Chappelle spoke painful truths during each of his segments on SNL and even brought A Tribe Called Quest back from their hiatus to perform the leading single from their latest album on the big stage.
We missed you Dave!
Musicians and artists kicked it up a notch this year and carved their own path, not only with their music but also with their visibility and exclusivity. One of the fastest up-and-coming performers is making all types of noise in the industry. Chance The Rapper from Chicago has found a way to win with his latest album Coloring Book that features collaborations with artists such as Kanye West and Lil’ Wayne. Coloring Book also earned Chance seven Grammy nominations and made history for being the first streaming-exclusive album to hit No. 8 on the Billboard charts.
Beyoncé took a more political stance this year with the release of her single “Formation” in February. The singer/songwriter released her song just a day before she was set to perform at the halftime show at Super Bowl 50 with Bruno Mars and Coldplay. The video for the single featured images of Beyoncé’s creole ancestry, anti-police brutality, and Blue Ivy rocking her cute ‘fro. Her halftime performance also stirred some controversy as she performed with her team of dancers — who were dressed in all black and beret hats, a look reminiscent of the Black Panthers signature uniform– in front of millions of viewers.
Drake also made history this year by leading the way for the nominations at the American Music Awards. He surpassed Michael Jackson’s previous 11 AMA nods with a staggering 13 nominations in a single year. Jackson held the record since 1984 but Drake shattered his numbers following the release of his album Views.
Sports Made A Huge Impact
Colin Kaepernick came through the door kneeling in protest to the National Anthem. The NFL quarterback bravely defied the notion to honor the anthem due to its racist lyrics and the overwhelming accounts of police brutality in America. Players in different sports leagues across the country followed Kaepernick’s lead such as other NFL players, the WNBA, NBA and even high school teams.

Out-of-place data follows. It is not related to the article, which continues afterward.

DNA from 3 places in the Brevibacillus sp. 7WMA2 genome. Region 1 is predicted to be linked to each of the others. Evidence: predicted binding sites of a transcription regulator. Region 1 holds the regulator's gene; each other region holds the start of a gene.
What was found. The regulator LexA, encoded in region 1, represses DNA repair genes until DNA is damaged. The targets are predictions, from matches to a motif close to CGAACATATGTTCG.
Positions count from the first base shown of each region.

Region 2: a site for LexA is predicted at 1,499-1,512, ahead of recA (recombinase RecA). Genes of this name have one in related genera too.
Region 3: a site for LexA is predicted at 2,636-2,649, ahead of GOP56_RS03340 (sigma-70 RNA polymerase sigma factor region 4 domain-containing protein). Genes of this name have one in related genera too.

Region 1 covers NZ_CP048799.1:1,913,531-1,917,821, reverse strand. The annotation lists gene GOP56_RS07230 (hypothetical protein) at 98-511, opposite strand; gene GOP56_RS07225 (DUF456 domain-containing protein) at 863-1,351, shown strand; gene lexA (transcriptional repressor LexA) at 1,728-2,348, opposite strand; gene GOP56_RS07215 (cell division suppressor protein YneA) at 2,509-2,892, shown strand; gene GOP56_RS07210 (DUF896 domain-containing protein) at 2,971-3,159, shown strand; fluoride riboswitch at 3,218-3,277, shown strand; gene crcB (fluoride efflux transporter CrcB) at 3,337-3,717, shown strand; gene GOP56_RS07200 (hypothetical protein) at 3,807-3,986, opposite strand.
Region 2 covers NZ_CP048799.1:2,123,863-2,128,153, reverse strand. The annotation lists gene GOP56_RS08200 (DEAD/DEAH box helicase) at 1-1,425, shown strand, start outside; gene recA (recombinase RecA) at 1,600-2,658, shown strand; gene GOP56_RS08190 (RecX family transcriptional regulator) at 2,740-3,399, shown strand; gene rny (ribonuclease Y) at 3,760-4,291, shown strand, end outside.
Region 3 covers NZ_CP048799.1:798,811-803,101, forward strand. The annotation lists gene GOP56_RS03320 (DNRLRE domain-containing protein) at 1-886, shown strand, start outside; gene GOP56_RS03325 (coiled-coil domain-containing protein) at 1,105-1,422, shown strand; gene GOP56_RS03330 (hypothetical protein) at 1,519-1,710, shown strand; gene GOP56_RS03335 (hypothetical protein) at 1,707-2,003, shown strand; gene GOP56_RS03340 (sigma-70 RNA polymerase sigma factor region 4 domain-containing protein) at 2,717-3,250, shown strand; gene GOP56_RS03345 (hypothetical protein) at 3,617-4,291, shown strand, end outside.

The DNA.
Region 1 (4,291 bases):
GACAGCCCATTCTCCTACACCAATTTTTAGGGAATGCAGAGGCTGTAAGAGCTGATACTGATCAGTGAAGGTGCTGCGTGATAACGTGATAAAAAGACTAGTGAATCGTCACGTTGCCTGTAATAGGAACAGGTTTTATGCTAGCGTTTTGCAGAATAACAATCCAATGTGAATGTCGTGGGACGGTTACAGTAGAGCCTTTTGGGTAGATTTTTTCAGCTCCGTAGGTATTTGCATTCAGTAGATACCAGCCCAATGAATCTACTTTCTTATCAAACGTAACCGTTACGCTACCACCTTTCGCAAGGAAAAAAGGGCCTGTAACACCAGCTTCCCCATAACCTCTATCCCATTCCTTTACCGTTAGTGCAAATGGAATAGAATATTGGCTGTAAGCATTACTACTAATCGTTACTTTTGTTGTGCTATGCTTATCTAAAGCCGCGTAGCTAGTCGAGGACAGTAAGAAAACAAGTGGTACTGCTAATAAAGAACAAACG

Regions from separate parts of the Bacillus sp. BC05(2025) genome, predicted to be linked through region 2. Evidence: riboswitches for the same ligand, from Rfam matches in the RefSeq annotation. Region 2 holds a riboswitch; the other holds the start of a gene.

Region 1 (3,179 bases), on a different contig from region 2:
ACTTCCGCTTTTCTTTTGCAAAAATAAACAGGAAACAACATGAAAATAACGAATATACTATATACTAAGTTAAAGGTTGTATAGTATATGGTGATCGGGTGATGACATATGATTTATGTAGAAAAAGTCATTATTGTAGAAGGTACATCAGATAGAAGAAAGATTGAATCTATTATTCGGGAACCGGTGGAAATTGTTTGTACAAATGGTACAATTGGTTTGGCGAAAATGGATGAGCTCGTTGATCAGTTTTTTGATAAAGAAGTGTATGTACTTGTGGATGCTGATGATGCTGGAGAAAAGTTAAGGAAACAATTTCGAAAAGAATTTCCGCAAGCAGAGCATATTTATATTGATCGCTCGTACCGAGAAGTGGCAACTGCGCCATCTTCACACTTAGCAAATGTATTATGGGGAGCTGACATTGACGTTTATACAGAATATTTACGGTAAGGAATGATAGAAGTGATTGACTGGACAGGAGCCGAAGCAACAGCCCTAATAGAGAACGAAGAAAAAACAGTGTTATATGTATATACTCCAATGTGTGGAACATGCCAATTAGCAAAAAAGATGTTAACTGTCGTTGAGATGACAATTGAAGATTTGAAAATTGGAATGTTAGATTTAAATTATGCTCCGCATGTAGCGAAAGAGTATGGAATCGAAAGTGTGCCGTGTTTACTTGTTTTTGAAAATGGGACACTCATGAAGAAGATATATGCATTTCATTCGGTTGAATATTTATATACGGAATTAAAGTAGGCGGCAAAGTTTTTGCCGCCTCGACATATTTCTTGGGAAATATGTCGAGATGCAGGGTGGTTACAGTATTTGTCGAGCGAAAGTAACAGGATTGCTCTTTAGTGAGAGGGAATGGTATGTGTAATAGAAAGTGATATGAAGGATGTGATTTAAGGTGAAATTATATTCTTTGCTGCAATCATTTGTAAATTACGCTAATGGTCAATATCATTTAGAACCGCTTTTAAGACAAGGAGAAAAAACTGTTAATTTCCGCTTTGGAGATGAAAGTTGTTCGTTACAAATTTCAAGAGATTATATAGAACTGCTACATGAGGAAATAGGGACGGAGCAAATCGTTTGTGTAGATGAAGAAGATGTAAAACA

Black people won big at the 2016 Rio Olympics, as athletes all over the world came to compete for the Gold. Notable winners and history makers include Ebony Power 100 honoree Simone Biles, Simone Manuel, Michelle Carter, Daryl D. Homer, Ibtihaj Muhammad, Kristi Castlin, Brianna Rollins, Nia Ali, Allison Felix, and Usain Bolt.
The Greatest Piece Of African-American History Ever Built
170 years after the Smithsonian’s founding, the National Museum of African American History and Culture (NMAAHC) was built to educate and display the history of the African-American journey while here in the United States. With classic and never-before-seen artifacts, the NMAAHC is a proven staple in African-American history.
Watch as Chairman Emeritus of EBONY Media Operations talks about her involvement with the construction of the NMAAHC and what it means for Black people, past and present: